brightlotusmoon: (Snow White Blood Red Light Pale)
So. Multiple friends have suggested I write something like this, because no matter how often I say it, I still get invalidated, scolded, told I shouldn't be doing it because it upsets people. And of course, it would be talking about my life, my disabilities, my personal health, in public forums.

To paraprhase a friend: "...taking someone's lived experiences as they apply to their particular disability and how it expresses itself, and saying that they can't talk about that because it will make other people feel bad, is not okay and it invalidates them to varying degrees. Different disabilities affect different people in different ways."

In other words, sometimes comparing things is bad. We are human. Humans all have problems. Each human has their own set of problems. Some humans want to talk about their personal problems in ways that other humans find annoying, upsetting, unsettling - but other humans find those ways comforting, eye-opening, powerful.

I don't know how else to say it, so I'll be blunt, and this time I am not going to pull any punches:
Read more... )
brightlotusmoon: (Asha)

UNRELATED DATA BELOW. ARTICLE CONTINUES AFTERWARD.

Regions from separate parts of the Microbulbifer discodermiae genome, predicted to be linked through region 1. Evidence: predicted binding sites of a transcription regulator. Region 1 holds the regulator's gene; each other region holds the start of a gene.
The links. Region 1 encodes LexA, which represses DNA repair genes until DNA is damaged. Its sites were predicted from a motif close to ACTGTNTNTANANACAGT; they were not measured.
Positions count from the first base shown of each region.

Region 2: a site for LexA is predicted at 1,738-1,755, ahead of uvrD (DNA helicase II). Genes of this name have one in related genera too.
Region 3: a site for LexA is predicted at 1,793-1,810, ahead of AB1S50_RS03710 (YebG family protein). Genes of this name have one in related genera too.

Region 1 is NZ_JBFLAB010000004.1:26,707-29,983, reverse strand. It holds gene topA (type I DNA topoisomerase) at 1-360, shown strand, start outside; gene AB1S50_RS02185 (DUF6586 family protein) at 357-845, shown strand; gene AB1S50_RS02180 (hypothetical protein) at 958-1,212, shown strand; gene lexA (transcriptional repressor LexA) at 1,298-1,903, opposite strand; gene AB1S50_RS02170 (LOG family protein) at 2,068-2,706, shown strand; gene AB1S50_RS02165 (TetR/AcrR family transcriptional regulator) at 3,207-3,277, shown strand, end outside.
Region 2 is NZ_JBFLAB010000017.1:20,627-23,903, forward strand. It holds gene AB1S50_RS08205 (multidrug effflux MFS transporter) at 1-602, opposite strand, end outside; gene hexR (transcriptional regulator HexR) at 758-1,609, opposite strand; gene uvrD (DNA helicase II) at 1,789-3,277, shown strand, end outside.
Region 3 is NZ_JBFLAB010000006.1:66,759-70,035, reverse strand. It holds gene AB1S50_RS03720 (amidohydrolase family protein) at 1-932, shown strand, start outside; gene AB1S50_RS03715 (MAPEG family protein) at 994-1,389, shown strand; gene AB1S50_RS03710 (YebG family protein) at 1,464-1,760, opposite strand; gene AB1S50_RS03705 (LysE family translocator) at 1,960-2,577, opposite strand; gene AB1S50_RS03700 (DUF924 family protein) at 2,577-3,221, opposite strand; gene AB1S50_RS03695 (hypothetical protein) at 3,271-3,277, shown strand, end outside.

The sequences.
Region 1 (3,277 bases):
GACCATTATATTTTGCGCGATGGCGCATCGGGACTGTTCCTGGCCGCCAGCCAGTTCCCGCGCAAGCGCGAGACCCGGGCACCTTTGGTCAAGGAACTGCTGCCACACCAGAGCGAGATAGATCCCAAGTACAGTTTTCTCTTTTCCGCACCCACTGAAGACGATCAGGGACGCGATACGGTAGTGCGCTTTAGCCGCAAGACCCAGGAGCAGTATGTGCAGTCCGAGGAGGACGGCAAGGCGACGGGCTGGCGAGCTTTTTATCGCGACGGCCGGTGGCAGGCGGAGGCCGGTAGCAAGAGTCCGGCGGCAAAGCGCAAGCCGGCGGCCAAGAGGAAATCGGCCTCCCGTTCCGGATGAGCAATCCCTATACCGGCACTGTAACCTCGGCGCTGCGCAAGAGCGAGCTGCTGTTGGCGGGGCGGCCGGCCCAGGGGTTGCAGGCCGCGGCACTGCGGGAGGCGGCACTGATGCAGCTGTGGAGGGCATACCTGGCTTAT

Photos of nude women being people.
http://www.themilitantbaker.com/2014/08/expose-shedding-light-on-collective.html
In fact, I could see many of these being models for my mother's art classes.
brightlotusmoon: (Asha)
So, today is Day Of Mourning for disabled people murdered by caregivers and parents. And I found this, and oh gods.
http://autism-memorial.livejournal.com/
That is too many like me dead.
brightlotusmoon: (Asha)
http://www.buzzfeed.com/virginiahughes/autistic-people-spark-twitter-fight-against-autism-speaks
LOL, when trolling works well for a good cause, it is fabulous.
So, recently, someone I've known online for years pissed me off- and I held my tongue for personal reasons- by writing something along the lines of "I don't think you're autistic. You didn't used to act like it and you still don't. Weren't you just always high functioning and now less so?" And I found a really good quote that could've been a cool comeback. Thanks, Buzzfeed comment section!

"Functioning labels are a social construct, they are also offensive - and by offensive we mean oppressive and prejudice - we're all Autistic, it's a spectrum condition so it effects us differently and to different severity which can change throughout our lives. You're making assumptions about someones functioning based on personal judgement, and dismissing the voice of Autistic people based on your prejudice."